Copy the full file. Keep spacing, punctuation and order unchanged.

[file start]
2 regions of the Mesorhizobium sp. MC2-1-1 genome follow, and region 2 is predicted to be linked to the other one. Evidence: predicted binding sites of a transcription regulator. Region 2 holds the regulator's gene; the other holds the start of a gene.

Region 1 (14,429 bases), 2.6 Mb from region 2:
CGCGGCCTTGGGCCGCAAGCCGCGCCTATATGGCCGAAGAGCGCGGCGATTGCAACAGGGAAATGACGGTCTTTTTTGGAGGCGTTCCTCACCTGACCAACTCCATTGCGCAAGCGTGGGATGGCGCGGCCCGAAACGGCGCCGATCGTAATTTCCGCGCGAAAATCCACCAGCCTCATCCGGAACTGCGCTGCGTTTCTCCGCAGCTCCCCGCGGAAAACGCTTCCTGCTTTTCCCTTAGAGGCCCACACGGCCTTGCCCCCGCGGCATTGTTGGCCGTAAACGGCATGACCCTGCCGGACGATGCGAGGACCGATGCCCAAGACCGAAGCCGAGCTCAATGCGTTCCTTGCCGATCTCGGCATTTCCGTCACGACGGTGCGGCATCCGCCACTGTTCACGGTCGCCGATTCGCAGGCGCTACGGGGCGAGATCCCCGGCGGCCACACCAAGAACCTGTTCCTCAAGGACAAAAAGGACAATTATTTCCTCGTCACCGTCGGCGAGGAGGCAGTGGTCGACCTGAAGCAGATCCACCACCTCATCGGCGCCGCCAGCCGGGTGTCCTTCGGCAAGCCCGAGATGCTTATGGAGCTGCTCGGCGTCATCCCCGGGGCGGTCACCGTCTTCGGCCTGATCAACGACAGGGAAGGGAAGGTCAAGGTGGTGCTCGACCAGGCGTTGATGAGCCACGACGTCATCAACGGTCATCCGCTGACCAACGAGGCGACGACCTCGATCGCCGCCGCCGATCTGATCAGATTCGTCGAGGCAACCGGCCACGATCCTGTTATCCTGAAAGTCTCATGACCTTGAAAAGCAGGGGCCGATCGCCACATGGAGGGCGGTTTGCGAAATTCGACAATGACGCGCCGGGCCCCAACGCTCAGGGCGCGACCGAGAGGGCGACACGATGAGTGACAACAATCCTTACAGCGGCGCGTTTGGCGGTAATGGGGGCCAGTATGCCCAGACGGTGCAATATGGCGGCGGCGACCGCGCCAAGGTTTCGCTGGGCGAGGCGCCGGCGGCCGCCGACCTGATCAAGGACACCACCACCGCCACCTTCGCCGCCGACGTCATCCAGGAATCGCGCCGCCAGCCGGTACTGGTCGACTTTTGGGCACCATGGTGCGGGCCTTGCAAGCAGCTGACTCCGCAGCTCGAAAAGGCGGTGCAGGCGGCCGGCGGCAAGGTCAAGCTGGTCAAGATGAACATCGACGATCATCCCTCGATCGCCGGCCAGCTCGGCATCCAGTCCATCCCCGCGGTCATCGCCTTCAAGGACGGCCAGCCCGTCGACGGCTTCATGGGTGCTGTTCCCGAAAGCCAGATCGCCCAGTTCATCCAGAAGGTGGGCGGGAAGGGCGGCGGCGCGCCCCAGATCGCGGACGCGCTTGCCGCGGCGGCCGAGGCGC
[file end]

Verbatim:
2 regions of the Mesorhizobium sp. MC2-1-1 genome follow, and region 2 is predicted to be linked to the other one. Evidence: predicted binding sites of a transcription regulator. Region 2 holds the regulator's gene; the other holds the start of a gene.

Region 1 (14,429 bases), 2.6 Mb from region 2:
CGCGGCCTTGGGCCGCAAGCCGCGCCTATATGGCCGAAGAGCGCGGCGATTGCAACAGGGAAATGACGGTCTTTTTTGGAGGCGTTCCTCACCTGACCAACTCCATTGCGCAAGCGTGGGATGGCGCGGCCCGAAACGGCGCCGATCGTAATTTCCGCGCGAAAATCCACCAGCCTCATCCGGAACTGCGCTGCGTTTCTCCGCAGCTCCCCGCGGAAAACGCTTCCTGCTTTTCCCTTAGAGGCCCACACGGCCTTGCCCCCGCGGCATTGTTGGCCGTAAACGGCATGACCCTGCCGGACGATGCGAGGACCGATGCCCAAGACCGAAGCCGAGCTCAATGCGTTCCTTGCCGATCTCGGCATTTCCGTCACGACGGTGCGGCATCCGCCACTGTTCACGGTCGCCGATTCGCAGGCGCTACGGGGCGAGATCCCCGGCGGCCACACCAAGAACCTGTTCCTCAAGGACAAAAAGGACAATTATTTCCTCGTCACCGTCGGCGAGGAGGCAGTGGTCGACCTGAAGCAGATCCACCACCTCATCGGCGCCGCCAGCCGGGTGTCCTTCGGCAAGCCCGAGATGCTTATGGAGCTGCTCGGCGTCATCCCCGGGGCGGTCACCGTCTTCGGCCTGATCAACGACAGGGAAGGGAAGGTCAAGGTGGTGCTCGACCAGGCGTTGATGAGCCACGACGTCATCAACGGTCATCCGCTGACCAACGAGGCGACGACCTCGATCGCCGCCGCCGATCTGATCAGATTCGTCGAGGCAACCGGCCACGATCCTGTTATCCTGAAAGTCTCATGACCTTGAAAAGCAGGGGCCGATCGCCACATGGAGGGCGGTTTGCGAAATTCGACAATGACGCGCCGGGCCCCAACGCTCAGGGCGCGACCGAGAGGGCGACACGATGAGTGACAACAATCCTTACAGCGGCGCGTTTGGCGGTAATGGGGGCCAGTATGCCCAGACGGTGCAATATGGCGGCGGCGACCGCGCCAAGGTTTCGCTGGGCGAGGCGCCGGCGGCCGCCGACCTGATCAAGGACACCACCACCGCCACCTTCGCCGCCGACGTCATCCAGGAATCGCGCCGCCAGCCGGTACTGGTCGACTTTTGGGCACCATGGTGCGGGCCTTGCAAGCAGCTGACTCCGCAGCTCGAAAAGGCGGTGCAGGCGGCCGGCGGCAAGGTCAAGCTGGTCAAGATGAACATCGACGATCATCCCTCGATCGCCGGCCAGCTCGGCATCCAGTCCATCCCCGCGGTCATCGCCTTCAAGGACGGCCAGCCCGTCGACGGCTTCATGGGTGCTGTTCCCGAAAGCCAGATCGCCCAGTTCATCCAGAAGGTGGGCGGGAAGGGCGGCGGCGCGCCCCAGATCGCGGACGCGCTTGCCGCGGCGGCCGAGGCGC